URBAN LEGENDS: BLOODY MARY
“Mary’s evil is beyond legend.”
Director: Mary Lambert / Writers: Michael Dougherty & Dan Harris / Cast: Kate Mara, Robert Vito, Tina Lifford, Ed Marinaro, Lillith Fields, Michael Coe, Nancy Everhard, Audra Lea Keener, Nate Herd, Brandon Sacks.
Body Count: 7
Laughter Lines: “That’s not even a real urban legend. That’s just that movie Candyman.”
With tenuous links to the previous films in the series and very few urban legends left to kill off teenagers with, Bloody Mary is, to date, the last film of its name, although the planned fourth instalment (Ghosts of Goldfield) was un-linked to the Urban Legend banner (ho ho ho) as Sony wanted to explore furthering the franchise on their own terms. That was almost a decade ago.
In Salt Lake City, many miles from the campuses of Pendleton and Alpine Universities, high school journalist Samantha (Mara) and friends skip their Homecoming night festivities in favour of a slumber party where they share the local myth of Mary Banner, a teenage girl who disappeared in 1969 after an altercation with some high school jocks. Having run an expose on the football team at her school, Samantha isn’t presently in anyone’s good books. That night, she and her friends disappear from the house.
A few days later, Sam reappears, claiming she and her pals awoke in a basement far away and had to walk back to town. Although she has no proof, she and twin brother David accurately suspect a trio of jocks.
Soon after, said jocks – and a cheerleader – begin dying in strange circumstances: A vain guy is cooked alive on a tanning bed (before Final Destination 3 did it), the girl squeezes a spot which turns out to contain spider eggs that hatch countless arachnids from her face, resulting in her smashing into a mirror and filleting herself, and another takes a piss on an electric fence with sizzling results.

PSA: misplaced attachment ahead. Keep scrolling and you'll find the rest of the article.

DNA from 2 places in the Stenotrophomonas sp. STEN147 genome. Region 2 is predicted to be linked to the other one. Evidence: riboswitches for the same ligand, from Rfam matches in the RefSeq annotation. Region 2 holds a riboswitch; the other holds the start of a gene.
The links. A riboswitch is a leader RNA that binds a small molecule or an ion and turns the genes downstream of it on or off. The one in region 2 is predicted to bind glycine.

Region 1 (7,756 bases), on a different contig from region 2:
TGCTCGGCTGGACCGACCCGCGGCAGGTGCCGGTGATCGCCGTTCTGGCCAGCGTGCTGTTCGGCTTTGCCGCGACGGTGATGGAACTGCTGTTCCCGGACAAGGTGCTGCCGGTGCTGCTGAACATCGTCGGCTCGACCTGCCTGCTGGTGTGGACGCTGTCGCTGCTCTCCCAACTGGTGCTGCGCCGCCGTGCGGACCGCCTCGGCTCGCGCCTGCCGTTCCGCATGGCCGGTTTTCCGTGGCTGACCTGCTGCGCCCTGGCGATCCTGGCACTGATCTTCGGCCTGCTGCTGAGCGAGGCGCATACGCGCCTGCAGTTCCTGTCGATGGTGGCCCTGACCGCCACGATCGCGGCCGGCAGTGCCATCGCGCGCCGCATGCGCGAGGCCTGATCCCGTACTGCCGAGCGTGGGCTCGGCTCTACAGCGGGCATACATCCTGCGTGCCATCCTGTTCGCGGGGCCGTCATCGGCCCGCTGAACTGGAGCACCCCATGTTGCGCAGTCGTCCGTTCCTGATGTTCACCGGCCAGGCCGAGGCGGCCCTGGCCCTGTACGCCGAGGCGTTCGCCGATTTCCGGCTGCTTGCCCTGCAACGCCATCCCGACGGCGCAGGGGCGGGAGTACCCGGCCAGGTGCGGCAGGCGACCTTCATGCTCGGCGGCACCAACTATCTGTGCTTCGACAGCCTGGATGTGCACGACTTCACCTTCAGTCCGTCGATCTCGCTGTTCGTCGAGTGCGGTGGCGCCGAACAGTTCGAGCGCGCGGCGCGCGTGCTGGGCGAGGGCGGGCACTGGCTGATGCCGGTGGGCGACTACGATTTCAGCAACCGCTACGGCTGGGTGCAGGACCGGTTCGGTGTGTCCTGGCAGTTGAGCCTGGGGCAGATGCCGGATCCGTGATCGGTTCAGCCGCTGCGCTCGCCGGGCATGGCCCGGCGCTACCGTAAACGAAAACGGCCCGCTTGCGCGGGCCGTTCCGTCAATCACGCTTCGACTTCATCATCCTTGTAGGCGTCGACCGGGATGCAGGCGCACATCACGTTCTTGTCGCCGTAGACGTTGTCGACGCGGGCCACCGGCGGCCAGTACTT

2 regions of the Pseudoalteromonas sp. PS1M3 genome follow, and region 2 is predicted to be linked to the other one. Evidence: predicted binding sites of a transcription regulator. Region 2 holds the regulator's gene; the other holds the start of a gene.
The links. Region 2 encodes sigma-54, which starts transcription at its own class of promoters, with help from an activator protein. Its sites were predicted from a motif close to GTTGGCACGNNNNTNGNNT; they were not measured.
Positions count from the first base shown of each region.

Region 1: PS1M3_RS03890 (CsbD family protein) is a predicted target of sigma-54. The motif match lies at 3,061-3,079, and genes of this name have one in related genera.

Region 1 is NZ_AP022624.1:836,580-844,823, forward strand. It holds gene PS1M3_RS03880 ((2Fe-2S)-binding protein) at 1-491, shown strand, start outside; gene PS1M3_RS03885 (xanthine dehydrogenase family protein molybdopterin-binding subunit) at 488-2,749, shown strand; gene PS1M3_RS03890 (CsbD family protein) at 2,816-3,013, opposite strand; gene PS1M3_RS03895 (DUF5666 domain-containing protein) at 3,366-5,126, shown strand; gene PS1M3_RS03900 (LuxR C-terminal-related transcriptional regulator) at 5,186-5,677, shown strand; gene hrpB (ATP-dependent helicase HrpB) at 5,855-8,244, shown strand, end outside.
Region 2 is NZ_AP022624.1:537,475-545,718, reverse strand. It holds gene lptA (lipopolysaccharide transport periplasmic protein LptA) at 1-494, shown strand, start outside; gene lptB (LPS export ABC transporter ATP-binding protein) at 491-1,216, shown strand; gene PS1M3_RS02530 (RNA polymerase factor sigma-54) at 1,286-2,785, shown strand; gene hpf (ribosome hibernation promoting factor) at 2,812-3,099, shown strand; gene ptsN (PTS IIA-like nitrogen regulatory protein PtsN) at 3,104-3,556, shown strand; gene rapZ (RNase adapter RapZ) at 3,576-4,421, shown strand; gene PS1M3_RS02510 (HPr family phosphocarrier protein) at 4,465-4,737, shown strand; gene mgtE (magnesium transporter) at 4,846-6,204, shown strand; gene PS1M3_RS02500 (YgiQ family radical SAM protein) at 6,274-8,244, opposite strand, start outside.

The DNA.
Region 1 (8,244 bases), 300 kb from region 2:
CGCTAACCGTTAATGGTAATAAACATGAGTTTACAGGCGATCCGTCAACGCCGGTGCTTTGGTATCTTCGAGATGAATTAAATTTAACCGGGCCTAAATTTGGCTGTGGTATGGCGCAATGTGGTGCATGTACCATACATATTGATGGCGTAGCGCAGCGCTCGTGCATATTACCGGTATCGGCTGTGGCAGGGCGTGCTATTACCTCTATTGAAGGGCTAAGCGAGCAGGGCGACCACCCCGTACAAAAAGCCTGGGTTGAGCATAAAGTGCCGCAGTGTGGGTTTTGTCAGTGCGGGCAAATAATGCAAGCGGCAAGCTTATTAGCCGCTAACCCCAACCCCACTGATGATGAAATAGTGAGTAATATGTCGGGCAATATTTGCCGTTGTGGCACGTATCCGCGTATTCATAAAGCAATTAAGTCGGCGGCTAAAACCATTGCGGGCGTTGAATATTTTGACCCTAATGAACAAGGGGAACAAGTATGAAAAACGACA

Meanwhile, Sam is being haunted by visions of Bloody Mary. She and David track down one of Mary’s friends, time-warped hippie Grace (Lifford), who thinks that finding and burying Mary’s remains will put an end to the carnage, though not before she’s done offing the responsible parties, who convolutedly all turn out to be the offspring of those involved in the ’69 incident. Grace tells them “the sins of the father are visited upon the son.”
Bloody Mary does nothing new within its confines, virtually everything that happens can be seen driving down a long straight lane towards us long before it arrives, headlights of full beam, honking the horn as it comes. There is one rather shocking turn that never seems to be processed correctly by the remaining characters, and the non-central roles aren’t really ironed out in any memorable way to make us care for the victims: They exist to be dry-roasted, electrocuted, and slashed to ribbons.
In spite of these shortcomings and a definitive drop in budgetary quality, UL3 is still plenty fun, with enough going on to keep you entertained for 90 minutes, a few more niche legends and a less obvious revelation as to the identity of ‘the final assailant’ would’ve helped but as it is, fun times for any slumber party.